Buying gear? Please use these links to help

More info...

Other ways to help...
Notice: This report is currently INACTIVE, for previewing purposes. Click 'Edit this report' above to make changes and activate.

 Peak(s):  Bear Peak - 8,461 feet
 Post Date:  11/03/2008 Modified: 07/18/2013
 Date Climbed:   10/12/2008
 Posted By:  kimo

 Autumn in the Flatirons - Bear Peak   

I hiked Bear Peak on October 12th.

It was snowing in the mountains and raining in Boulder. The color of autumn was fading all too fast. I had to get out and experience what remained. Snow wasn't appealing, so I kept the trip close to home. I hiked Bear Peak, one of the more obvious peaks above Boulder's Flatirons. The mountain stands 8,461 feet tall.

I attempted Bear Peak in similar weather conditions back in May. It was cold, wet, and foggy, so we gave up 300 feet shy of the summit in favor of some warm comfort food down in Boulder.

But now it's autumn. The plants go supernova. The chill moves back in. People do other things and the local trails become a lot less traveled. Time to try again.

Hike distance: ~7 miles, lollipop loop
Vertical gain: ~3000 feet
Topo map of the route in red:

Captions are on top of pics.

The adventure begins!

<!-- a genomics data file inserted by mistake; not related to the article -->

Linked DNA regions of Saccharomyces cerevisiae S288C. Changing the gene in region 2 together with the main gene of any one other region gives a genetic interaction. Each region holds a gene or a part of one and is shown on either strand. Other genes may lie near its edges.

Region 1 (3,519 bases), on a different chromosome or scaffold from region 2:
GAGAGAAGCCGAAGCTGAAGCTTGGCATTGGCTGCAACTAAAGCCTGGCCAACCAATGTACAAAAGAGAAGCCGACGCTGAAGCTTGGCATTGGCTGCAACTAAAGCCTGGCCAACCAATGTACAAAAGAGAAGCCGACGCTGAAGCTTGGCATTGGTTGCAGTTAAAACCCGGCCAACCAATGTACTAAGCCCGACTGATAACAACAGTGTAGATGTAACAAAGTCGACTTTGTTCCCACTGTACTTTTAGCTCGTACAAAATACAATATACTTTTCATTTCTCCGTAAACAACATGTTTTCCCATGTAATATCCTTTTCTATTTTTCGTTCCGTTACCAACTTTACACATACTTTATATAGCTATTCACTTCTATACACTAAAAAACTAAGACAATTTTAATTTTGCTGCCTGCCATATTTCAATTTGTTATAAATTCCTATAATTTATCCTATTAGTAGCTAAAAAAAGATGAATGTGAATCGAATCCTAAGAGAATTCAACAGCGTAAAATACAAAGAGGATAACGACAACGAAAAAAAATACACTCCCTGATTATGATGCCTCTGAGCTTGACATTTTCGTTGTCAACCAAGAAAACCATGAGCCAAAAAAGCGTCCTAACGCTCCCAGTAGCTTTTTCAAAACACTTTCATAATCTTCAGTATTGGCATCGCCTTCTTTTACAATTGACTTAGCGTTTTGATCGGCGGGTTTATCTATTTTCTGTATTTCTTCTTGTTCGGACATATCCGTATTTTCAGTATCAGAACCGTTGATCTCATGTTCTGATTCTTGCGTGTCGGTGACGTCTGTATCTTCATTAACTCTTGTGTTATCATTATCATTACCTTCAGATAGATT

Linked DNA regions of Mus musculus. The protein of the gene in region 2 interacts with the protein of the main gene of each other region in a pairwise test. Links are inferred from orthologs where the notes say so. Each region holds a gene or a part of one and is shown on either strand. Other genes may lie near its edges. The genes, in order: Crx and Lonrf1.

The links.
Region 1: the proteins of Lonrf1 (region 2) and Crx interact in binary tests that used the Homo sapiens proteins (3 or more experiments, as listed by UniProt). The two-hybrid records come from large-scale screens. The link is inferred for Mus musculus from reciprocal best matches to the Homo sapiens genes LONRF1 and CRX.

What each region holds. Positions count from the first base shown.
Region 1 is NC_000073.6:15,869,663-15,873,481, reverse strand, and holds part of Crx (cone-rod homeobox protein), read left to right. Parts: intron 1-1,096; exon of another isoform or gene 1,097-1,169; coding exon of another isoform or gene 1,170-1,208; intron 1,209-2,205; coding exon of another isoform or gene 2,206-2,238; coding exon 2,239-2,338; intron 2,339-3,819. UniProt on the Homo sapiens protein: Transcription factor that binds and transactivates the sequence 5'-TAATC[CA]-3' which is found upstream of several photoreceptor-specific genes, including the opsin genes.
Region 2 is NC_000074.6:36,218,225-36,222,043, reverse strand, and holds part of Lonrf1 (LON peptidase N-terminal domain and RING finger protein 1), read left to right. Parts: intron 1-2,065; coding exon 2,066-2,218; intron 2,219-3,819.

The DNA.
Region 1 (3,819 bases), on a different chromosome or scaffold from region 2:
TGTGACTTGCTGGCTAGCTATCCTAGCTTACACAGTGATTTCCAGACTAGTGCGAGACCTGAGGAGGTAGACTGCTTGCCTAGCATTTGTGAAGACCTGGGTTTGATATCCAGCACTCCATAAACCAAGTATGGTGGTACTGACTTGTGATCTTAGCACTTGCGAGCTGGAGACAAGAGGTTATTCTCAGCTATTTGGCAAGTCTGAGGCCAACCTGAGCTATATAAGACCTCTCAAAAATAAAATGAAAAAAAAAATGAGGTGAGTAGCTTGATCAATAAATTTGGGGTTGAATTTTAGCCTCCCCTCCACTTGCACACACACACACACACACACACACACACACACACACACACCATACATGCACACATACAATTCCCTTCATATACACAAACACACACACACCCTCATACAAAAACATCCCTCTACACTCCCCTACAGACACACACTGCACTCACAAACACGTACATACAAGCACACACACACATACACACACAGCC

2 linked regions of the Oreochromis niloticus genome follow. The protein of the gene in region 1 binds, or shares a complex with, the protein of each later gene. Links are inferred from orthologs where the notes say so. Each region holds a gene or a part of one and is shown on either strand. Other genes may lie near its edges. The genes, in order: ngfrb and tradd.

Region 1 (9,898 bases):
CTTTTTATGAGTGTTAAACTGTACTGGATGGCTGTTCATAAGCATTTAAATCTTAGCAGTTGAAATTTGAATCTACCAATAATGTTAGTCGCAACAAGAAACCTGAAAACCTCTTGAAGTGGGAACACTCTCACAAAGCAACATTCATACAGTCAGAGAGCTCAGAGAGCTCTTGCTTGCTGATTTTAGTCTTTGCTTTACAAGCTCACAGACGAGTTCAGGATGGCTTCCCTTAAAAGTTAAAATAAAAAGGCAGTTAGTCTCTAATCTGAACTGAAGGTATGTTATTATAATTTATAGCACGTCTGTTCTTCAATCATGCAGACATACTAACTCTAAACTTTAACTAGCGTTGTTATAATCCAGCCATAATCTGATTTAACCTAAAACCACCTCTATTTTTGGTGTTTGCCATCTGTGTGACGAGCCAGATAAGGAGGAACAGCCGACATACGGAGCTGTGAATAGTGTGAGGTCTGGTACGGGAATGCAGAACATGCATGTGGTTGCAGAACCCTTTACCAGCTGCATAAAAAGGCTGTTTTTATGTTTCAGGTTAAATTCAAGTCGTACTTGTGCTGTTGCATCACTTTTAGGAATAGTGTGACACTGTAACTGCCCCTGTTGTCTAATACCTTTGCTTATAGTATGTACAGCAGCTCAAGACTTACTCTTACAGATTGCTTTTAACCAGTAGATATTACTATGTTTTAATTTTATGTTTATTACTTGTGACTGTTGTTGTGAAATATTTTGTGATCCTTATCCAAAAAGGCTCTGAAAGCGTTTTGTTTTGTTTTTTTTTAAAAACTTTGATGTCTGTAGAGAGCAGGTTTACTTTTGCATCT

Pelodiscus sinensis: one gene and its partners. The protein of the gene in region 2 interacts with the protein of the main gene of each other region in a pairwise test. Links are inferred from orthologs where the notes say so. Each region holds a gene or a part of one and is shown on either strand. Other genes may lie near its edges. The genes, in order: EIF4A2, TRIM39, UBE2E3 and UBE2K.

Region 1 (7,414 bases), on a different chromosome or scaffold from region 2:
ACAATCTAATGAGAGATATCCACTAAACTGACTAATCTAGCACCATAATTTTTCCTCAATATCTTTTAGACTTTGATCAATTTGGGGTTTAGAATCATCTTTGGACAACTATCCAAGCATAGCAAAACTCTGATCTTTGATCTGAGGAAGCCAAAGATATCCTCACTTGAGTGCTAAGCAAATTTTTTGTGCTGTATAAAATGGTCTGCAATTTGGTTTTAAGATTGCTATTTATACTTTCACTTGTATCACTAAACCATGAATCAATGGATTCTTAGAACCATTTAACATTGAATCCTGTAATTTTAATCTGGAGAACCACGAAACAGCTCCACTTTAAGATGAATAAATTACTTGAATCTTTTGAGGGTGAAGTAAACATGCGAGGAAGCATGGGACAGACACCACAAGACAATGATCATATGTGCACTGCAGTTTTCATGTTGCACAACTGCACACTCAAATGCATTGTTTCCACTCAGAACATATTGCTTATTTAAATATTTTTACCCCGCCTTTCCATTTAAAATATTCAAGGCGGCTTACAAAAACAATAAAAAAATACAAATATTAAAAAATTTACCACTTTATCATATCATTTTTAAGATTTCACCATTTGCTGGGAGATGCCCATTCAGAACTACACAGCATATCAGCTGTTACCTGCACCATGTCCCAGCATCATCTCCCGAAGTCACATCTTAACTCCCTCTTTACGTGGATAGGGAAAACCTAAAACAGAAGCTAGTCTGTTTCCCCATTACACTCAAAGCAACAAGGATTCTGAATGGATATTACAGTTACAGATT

After enjoying the fantastic fall color on the Mesa Trail, I arrive at the junction with Fern Canyon. Now the climb to Bear Park begins in earnest.

The trail starts easy enough, but soon becomes a relentless ascent. The trail is in great condition its entire length.

I'm about 1/2 way up the moutain when I discover the first ice.

The trail continues to climb.

I can't see the summit, but I know I'm close.

There is a lot more ice up here.

My first sight of the summit.

Bear Peak.

I worked my way across.

I'm the only nutjob on the summit. The USGS marker is on top of the rock on the left, and the register hangs from the rock on the right.

There was a second USGS marker nearby.

Summit view of cloud swallowing the world.

A loud group of hikers have made their arrival all too obvious. Time to leave the summit to them. I go back the way I came.

Once off the summit, I start down the Bear Peak West Ridge Trail to Bear Canyon.

As I hike out of the canyon, I look over at one of the uplifted sandstone slabs that give the Flatirons their name.

This hike was unforgettable. The lush conditions made it more sublime. I can't get over how beautiful our world is in autumn. It's just unreal.

© 2014®, 14ers Inc.